Facebook today announced it’s open-sourcing two technologies that help it curb the spread of problematic content like child exploitation, terrorist propaganda, or graphic violence online. These technologies aid the social network in detecting identical and nearly identical photos and video in order to weed out content that’s been flagged as being in violation of its policies.
The company said by using these open-sourced APIs, developers can create algorithms to match two similar files without the original image or video:
These technologies create an efficient way to store files as short digital hashes that can determine whether two files are the same or similar, even without the original image or video. Hashes can also be more easily shared with other companies and non-profits.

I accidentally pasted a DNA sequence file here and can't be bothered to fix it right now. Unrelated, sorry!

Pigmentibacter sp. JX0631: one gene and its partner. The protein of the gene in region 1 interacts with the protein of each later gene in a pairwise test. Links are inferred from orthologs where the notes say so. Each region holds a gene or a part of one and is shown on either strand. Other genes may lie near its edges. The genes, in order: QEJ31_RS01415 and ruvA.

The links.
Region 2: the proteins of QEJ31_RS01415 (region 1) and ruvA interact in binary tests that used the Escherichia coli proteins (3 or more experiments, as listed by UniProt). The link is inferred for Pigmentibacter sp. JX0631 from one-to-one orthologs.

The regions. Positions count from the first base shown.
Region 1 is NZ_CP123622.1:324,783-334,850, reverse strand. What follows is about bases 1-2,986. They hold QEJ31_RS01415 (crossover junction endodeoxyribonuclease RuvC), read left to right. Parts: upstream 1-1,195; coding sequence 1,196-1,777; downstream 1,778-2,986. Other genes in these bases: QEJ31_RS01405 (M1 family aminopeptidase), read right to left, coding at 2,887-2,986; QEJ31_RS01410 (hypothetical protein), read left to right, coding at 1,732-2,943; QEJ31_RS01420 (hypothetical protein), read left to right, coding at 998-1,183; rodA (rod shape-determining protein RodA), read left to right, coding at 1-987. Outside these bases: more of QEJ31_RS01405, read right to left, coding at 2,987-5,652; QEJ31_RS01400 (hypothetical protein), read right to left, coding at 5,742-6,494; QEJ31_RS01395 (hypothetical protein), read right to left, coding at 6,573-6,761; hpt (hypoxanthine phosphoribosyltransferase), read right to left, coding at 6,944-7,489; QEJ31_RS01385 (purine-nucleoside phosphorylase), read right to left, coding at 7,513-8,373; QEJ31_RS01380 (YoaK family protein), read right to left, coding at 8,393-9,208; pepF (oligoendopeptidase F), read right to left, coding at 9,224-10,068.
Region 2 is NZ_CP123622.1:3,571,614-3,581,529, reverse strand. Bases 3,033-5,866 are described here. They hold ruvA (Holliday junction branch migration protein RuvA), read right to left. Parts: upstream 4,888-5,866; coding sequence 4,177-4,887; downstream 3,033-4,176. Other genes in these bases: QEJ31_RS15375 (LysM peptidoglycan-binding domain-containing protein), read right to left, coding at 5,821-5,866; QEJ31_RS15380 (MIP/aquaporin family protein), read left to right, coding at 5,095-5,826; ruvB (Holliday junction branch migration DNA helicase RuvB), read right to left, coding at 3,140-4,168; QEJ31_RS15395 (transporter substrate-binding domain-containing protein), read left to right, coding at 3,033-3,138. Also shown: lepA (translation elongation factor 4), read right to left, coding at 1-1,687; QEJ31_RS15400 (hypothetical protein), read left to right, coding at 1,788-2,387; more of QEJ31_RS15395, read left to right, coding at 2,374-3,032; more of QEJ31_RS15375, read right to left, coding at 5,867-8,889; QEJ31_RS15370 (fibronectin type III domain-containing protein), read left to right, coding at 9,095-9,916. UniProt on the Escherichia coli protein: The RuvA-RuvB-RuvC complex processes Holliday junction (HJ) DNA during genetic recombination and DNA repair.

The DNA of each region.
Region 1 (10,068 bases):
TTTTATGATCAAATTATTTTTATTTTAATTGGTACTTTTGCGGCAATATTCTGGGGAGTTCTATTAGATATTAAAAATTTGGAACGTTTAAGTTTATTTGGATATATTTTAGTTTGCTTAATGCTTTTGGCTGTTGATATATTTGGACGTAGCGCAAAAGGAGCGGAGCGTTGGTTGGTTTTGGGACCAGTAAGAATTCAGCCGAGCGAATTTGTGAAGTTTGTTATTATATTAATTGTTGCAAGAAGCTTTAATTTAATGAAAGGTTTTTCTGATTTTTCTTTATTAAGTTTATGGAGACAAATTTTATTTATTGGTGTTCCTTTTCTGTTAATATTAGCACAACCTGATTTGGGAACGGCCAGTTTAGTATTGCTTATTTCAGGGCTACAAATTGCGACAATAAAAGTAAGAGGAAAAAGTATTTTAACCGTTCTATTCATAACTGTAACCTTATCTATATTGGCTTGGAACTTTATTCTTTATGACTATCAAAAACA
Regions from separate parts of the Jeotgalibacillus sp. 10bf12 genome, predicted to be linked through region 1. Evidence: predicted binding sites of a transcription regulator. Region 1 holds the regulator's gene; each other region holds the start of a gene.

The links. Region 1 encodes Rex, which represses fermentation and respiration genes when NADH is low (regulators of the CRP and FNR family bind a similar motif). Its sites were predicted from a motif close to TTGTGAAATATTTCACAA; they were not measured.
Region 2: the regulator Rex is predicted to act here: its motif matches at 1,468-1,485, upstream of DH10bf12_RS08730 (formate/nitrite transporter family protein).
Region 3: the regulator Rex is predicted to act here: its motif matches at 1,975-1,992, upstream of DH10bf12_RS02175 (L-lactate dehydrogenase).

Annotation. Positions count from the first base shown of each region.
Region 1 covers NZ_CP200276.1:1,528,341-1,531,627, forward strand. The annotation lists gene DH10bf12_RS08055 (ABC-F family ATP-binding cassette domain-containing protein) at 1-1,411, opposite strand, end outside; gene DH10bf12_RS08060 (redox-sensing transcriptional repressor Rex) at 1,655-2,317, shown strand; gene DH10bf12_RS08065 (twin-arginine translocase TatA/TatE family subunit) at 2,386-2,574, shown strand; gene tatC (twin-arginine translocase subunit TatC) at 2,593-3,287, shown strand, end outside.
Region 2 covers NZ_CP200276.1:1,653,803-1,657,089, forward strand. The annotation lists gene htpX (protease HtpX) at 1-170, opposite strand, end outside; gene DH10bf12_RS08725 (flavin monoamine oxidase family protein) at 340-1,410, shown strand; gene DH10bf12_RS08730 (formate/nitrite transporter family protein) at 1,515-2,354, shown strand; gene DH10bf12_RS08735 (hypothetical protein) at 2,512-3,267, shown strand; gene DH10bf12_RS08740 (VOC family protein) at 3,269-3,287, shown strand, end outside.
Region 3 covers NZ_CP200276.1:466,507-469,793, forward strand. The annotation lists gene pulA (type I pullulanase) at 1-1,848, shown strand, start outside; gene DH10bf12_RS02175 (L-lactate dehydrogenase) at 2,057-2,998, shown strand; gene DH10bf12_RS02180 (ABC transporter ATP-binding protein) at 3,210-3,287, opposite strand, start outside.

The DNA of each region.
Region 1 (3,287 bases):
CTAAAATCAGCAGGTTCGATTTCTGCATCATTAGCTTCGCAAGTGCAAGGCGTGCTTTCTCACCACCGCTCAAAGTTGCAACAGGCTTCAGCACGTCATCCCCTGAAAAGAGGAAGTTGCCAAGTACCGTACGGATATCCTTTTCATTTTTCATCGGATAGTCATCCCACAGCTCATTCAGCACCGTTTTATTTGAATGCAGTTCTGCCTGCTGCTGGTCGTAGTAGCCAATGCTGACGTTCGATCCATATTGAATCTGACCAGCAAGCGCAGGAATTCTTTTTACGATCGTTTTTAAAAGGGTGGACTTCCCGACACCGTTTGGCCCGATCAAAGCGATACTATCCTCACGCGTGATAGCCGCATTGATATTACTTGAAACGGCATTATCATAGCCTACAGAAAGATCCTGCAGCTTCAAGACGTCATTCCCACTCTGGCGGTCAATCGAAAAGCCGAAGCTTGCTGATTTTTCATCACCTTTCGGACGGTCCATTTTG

In May, following the Christchurch terrorist attack. Facebook partnered with The University of Maryland, Cornell University, and The University of California, Berkeley to research and develop technologies to detect manipulated photos and videos.
The company says it hopes developers and organizations take benefit of these libraries and share digital footprints of different types of harmful content. If developers can build a collective database of potentially harmful content, it can help organizations make digital platforms safe for users, and prevent them from encountering disturbing or offensive material.